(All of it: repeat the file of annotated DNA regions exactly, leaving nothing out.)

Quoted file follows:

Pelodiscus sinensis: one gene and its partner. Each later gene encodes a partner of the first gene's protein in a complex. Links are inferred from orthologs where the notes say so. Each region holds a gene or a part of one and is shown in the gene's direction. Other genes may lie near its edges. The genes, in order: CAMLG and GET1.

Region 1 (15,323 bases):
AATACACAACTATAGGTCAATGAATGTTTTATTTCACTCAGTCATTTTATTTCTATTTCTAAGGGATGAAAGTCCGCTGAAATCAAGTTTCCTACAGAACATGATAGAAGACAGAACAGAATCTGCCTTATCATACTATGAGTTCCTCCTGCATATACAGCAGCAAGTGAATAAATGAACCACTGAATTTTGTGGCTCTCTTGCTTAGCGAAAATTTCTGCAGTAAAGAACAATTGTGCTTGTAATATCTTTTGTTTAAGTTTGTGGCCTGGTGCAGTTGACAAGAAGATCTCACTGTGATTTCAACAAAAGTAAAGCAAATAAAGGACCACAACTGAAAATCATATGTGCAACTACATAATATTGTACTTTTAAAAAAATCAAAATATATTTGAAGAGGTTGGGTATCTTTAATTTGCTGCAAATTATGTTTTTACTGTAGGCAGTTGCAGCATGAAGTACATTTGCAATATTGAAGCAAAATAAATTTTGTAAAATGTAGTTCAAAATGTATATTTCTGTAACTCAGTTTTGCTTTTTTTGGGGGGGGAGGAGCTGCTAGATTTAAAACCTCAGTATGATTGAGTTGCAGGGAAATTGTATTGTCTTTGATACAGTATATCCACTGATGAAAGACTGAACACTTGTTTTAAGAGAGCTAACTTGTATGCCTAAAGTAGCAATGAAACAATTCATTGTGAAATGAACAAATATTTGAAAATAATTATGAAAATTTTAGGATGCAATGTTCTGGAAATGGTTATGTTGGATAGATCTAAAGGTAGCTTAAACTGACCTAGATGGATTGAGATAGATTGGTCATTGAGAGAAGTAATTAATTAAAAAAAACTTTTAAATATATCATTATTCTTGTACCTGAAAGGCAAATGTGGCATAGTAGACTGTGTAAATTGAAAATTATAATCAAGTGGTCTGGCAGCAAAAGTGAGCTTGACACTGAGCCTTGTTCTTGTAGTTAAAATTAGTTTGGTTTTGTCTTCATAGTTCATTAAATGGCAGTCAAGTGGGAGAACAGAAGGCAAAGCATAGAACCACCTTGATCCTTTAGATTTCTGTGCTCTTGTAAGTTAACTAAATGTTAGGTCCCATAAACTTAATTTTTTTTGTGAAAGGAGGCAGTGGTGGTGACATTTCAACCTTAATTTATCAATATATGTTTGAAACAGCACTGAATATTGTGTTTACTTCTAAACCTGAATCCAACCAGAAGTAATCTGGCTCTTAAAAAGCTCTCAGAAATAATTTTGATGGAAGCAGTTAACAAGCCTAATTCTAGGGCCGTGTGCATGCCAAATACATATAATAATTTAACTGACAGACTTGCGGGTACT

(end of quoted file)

Pelodiscus sinensis: one gene and its partner. Each later gene encodes a partner of the first gene's protein in a complex. Links are inferred from orthologs where the notes say so. Each region holds a gene or a part of one and is shown in the gene's direction. Other genes may lie near its edges. The genes, in order: CAMLG and GET1.

Region 1 (15,323 bases):
AATACACAACTATAGGTCAATGAATGTTTTATTTCACTCAGTCATTTTATTTCTATTTCTAAGGGATGAAAGTCCGCTGAAATCAAGTTTCCTACAGAACATGATAGAAGACAGAACAGAATCTGCCTTATCATACTATGAGTTCCTCCTGCATATACAGCAGCAAGTGAATAAATGAACCACTGAATTTTGTGGCTCTCTTGCTTAGCGAAAATTTCTGCAGTAAAGAACAATTGTGCTTGTAATATCTTTTGTTTAAGTTTGTGGCCTGGTGCAGTTGACAAGAAGATCTCACTGTGATTTCAACAAAAGTAAAGCAAATAAAGGACCACAACTGAAAATCATATGTGCAACTACATAATATTGTACTTTTAAAAAAATCAAAATATATTTGAAGAGGTTGGGTATCTTTAATTTGCTGCAAATTATGTTTTTACTGTAGGCAGTTGCAGCATGAAGTACATTTGCAATATTGAAGCAAAATAAATTTTGTAAAATGTAGTTCAAAATGTATATTTCTGTAACTCAGTTTTGCTTTTTTTGGGGGGGGAGGAGCTGCTAGATTTAAAACCTCAGTATGATTGAGTTGCAGGGAAATTGTATTGTCTTTGATACAGTATATCCACTGATGAAAGACTGAACACTTGTTTTAAGAGAGCTAACTTGTATGCCTAAAGTAGCAATGAAACAATTCATTGTGAAATGAACAAATATTTGAAAATAATTATGAAAATTTTAGGATGCAATGTTCTGGAAATGGTTATGTTGGATAGATCTAAAGGTAGCTTAAACTGACCTAGATGGATTGAGATAGATTGGTCATTGAGAGAAGTAATTAATTAAAAAAAACTTTTAAATATATCATTATTCTTGTACCTGAAAGGCAAATGTGGCATAGTAGACTGTGTAAATTGAAAATTATAATCAAGTGGTCTGGCAGCAAAAGTGAGCTTGACACTGAGCCTTGTTCTTGTAGTTAAAATTAGTTTGGTTTTGTCTTCATAGTTCATTAAATGGCAGTCAAGTGGGAGAACAGAAGGCAAAGCATAGAACCACCTTGATCCTTTAGATTTCTGTGCTCTTGTAAGTTAACTAAATGTTAGGTCCCATAAACTTAATTTTTTTTGTGAAAGGAGGCAGTGGTGGTGACATTTCAACCTTAATTTATCAATATATGTTTGAAACAGCACTGAATATTGTGTTTACTTCTAAACCTGAATCCAACCAGAAGTAATCTGGCTCTTAAAAAGCTCTCAGAAATAATTTTGATGGAAGCAGTTAACAAGCCTAATTCTAGGGCCGTGTGCATGCCAAATACATATAATAATTTAACTGACAGACTTGCGGGTACT